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Jewish World Review Feb. 24, 2003 / 22 Adar I, 5763

Roger Simon

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Gephardt struggling
to be standout


http://www.NewsAndOpinion.com | With the original Democratic Presidential Six Pack now having grown to the Crazy Eight and soon to be the Starting Nine, Dick Gephardt thought it was about time he started reminding people that he was running for President.

He has been officially running since last month, but he made his formal announcement Wednesday, when he went back to his grammar school in South St. Louis to speak to a few hundred people gathered on the white, linoleum-tiled floor of the gymnasium at Mason Elementary.

It was 11 months to the day before the Iowa caucuses that will mark the beginning of the 2004 campaign, and there were several reasons Gephardt decided to do his formal announcement so early.

"Democratic voters are at the stage that they have decided George Bush has to go, but they are uninformed about who they will rally around," Edward Reilly, Gephardt's pollster, says his polling has discovered. "They don't know a lot about Gephardt, Lieberman, Kerry and certainly not Edwards. It is important that Gephardt introduces himself to the voters."

There is another reason for the four-state adventure, which started in Missouri, flew the first chartered jet of the campaign to Iowa with about 20 reporters, went on to Manchester, N.H., with about 10 reporters and is scheduled to go to South Carolina with two reporters: Gephardt has not generated much positive news coverage since last fall.

His campaign started under the cloud of the Democratic failure to regain the House last November and has been plagued by a series of news stories saying that a) Gephardt simply must win Iowa next year and b) he might have a hard time doing it.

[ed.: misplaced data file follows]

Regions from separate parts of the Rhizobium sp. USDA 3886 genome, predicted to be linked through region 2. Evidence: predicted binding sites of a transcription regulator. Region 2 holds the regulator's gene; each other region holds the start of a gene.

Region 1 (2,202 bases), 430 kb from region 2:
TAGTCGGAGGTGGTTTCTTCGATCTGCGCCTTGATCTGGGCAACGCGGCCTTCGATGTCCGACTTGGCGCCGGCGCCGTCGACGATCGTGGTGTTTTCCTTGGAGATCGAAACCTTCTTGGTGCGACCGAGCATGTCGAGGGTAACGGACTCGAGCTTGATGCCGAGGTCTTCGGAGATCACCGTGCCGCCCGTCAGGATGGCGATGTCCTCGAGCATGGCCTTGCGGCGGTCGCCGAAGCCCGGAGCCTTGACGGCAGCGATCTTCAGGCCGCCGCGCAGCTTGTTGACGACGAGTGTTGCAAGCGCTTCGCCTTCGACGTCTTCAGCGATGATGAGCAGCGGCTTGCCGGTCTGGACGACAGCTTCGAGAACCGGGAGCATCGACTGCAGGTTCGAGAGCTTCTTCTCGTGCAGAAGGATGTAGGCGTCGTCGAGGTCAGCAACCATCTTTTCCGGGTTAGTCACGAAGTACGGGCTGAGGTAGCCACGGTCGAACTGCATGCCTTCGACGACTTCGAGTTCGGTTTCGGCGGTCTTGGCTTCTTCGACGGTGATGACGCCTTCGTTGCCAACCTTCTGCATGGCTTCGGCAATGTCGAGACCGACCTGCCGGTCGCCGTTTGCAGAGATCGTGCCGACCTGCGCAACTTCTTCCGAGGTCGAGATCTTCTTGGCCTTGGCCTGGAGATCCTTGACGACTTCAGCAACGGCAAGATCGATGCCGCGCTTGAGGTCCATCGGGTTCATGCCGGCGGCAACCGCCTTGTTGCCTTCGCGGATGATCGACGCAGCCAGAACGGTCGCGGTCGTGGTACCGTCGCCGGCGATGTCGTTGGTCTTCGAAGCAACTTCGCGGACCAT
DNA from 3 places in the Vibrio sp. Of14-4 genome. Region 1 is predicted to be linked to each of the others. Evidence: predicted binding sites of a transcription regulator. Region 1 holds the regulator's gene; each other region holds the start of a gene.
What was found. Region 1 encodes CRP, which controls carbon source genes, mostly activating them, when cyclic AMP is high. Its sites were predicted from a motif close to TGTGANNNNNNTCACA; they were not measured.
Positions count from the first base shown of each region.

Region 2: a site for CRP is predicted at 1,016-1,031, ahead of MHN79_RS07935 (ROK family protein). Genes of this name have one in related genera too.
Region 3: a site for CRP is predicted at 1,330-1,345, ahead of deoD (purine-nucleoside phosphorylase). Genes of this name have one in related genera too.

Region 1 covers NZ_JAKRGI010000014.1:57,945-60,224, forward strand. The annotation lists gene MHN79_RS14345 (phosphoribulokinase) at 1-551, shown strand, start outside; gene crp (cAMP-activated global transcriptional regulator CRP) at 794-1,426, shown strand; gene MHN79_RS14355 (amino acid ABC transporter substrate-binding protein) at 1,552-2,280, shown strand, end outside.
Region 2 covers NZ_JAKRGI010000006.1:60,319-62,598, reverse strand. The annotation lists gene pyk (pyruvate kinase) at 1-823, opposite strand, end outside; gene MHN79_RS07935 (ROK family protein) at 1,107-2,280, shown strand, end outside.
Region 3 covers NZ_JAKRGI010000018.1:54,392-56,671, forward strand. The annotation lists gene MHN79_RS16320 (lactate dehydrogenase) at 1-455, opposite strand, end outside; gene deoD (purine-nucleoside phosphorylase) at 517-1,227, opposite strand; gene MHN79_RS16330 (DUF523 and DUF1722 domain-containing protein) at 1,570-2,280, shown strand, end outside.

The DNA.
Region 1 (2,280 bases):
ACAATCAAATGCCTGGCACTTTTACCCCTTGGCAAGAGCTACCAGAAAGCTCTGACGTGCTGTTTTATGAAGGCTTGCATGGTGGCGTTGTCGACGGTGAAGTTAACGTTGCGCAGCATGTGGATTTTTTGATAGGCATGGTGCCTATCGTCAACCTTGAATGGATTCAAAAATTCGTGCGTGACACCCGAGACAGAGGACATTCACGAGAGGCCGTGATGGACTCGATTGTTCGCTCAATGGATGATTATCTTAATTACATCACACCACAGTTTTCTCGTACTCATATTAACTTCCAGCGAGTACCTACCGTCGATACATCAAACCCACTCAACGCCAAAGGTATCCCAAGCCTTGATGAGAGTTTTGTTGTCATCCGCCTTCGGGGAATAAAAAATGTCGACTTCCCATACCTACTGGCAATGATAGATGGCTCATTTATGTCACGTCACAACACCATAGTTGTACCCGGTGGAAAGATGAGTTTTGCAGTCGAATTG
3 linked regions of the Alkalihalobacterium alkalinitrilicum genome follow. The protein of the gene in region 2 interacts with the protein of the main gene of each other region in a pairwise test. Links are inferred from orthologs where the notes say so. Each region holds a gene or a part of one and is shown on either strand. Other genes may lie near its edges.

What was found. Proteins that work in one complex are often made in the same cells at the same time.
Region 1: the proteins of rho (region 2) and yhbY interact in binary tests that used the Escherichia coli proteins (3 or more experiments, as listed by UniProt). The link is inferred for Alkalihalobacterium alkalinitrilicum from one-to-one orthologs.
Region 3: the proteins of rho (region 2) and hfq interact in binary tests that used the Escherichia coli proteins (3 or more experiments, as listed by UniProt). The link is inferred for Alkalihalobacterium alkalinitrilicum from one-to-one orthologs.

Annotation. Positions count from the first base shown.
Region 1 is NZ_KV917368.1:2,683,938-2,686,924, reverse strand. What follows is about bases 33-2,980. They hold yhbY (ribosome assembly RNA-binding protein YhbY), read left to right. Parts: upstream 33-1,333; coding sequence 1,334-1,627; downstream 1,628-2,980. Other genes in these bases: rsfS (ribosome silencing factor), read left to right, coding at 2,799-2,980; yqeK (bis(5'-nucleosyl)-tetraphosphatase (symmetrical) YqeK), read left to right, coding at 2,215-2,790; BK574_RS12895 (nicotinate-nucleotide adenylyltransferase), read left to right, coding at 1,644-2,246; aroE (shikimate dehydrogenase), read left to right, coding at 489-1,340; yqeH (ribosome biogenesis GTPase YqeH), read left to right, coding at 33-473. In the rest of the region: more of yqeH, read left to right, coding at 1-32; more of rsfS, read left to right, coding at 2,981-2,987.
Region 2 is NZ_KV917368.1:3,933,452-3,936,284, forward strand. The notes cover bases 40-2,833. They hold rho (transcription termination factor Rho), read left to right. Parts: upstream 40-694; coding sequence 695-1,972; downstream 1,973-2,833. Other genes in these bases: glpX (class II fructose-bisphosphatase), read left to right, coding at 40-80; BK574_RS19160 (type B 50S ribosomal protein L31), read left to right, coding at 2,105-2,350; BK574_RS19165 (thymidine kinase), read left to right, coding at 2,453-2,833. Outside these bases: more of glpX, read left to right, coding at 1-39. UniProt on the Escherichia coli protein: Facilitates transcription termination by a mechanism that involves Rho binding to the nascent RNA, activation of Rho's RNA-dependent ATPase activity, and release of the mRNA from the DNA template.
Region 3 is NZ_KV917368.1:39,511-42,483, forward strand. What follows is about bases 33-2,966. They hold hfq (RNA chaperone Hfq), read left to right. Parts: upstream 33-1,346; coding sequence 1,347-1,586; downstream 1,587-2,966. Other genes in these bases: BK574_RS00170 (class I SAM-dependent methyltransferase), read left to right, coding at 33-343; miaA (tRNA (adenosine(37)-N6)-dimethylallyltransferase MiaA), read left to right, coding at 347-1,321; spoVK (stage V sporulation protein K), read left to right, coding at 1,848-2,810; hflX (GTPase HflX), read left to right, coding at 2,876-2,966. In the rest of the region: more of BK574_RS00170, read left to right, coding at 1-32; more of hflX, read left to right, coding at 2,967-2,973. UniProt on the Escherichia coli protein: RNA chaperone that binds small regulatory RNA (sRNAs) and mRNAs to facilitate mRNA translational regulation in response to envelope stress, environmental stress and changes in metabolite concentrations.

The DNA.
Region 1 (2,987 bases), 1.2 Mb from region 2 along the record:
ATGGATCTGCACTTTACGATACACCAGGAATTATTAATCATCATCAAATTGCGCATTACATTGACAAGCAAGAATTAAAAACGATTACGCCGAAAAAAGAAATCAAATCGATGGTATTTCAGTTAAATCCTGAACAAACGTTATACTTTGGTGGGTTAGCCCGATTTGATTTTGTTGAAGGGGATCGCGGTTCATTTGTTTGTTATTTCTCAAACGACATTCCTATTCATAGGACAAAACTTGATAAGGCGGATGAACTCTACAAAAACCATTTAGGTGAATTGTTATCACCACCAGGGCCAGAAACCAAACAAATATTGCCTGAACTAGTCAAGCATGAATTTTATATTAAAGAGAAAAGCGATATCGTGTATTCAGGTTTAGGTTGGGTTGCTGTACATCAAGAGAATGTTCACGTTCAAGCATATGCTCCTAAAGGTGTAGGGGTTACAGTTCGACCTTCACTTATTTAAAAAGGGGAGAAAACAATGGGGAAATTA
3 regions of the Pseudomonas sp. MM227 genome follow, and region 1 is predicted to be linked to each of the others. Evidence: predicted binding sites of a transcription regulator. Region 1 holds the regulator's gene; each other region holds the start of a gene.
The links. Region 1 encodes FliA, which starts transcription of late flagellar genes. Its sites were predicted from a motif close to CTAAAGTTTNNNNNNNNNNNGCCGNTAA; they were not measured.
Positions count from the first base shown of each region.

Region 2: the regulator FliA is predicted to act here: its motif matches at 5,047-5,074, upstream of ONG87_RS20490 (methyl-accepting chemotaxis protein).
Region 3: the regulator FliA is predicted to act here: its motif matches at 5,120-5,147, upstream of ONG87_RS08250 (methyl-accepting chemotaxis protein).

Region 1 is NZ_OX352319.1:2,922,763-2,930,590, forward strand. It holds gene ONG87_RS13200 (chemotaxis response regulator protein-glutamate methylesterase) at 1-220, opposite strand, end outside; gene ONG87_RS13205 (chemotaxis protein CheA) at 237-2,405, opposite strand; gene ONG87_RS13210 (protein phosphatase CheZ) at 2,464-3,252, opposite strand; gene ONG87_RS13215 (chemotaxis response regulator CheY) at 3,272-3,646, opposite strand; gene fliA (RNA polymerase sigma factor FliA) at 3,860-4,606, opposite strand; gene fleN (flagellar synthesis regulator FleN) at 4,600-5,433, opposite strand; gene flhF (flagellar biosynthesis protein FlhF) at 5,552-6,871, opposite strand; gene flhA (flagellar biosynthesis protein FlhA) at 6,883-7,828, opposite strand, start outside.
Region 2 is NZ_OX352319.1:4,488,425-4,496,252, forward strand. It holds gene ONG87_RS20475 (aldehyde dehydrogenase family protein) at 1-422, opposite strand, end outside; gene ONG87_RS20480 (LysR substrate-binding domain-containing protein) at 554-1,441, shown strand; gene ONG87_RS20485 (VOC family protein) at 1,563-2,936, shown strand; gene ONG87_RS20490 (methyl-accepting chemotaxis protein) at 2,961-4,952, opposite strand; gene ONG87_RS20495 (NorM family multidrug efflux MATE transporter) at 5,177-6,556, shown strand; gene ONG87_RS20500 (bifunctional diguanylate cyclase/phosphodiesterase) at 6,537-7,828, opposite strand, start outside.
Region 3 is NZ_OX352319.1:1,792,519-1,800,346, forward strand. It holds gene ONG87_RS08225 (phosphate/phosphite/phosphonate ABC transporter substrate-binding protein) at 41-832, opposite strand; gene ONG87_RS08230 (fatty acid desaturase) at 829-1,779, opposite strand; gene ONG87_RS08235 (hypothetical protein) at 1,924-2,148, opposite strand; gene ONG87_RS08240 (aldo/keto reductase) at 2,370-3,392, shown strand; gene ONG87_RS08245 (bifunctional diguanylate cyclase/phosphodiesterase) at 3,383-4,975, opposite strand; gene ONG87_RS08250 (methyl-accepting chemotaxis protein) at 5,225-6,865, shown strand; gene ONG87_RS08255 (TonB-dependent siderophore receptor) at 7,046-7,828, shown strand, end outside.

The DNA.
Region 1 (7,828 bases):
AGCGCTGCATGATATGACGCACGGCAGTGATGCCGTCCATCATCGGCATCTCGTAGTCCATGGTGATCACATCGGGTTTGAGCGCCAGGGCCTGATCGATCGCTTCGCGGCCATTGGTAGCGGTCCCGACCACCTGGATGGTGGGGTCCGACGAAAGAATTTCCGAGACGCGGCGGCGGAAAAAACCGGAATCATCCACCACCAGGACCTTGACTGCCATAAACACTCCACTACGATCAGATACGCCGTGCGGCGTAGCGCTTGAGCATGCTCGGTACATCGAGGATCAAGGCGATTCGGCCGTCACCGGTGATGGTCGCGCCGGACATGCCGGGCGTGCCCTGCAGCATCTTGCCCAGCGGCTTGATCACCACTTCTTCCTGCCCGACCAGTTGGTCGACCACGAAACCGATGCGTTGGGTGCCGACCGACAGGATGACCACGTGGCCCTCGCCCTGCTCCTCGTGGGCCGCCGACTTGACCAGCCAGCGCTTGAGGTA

He has never been the media's candidate of the moment, and generating some upbeat stories would help him not only with potential supporters, but with campaign donors.

So, having rehearsed it three times and using TelePrompTers, Gephardt gave a well-written, 42-minute announcement speech that he delivered in a fine, if not rafter-rattling, style.

The truth is that that the Democratic top-tier of Gephardt, Lieberman, Edwards and Kerry - the Fab Four - all have roughly the same speaking skills: They are not great, they are not bad, and they all suffer from PDD: Passion Deficit Disorder.

Even though taken as a group they have delivered thousands of speeches, giving a Presidential speech is different: The audience expects more. The audience wants to be stirred and moved. They want a little grandeur, a little excitement. They want a rousing candidate to fill them with inspiration.

Gephardt's son, Matt, introduced him to the crowd Wednesday, saying, "He taught us to work hard, to never give up, to be passionate . . . and most of all to do unto others as you would have them do unto you."

The latter point, often called the Golden Rule, is mentioned in many of Gephardt's speeches. But it symbolizes both his strength and his challenge: The Golden Rule is a wonderful thing, and what a fine nation this would be if everybody - or even every President - followed it. But how do you turn it into an exciting political concept?

Well, maybe the answer is that you don't. Maybe exciting is not what the people want these days. Maybe they feel that with terrorism, Iraq and North Korea, their lives are already exciting enough.

"I'm not the political flavor of the month," Gephardt said near the end of his speech, his voice thick with emotion. "I'm not the flashiest candidate around. But the fight for working families is in my bones. It's where I come from; it's been my life's work."

Later, in Des Moines, Gephardt sat down with reporters and put it this way: "Politics in the end is about human relationships. The candidate is the product. If people like you, know you, trust you and believe in you, they will vote for you."

So in the weeks and months ahead, like, know, trust and belief is exactly what Dick Gephardt will be selling.

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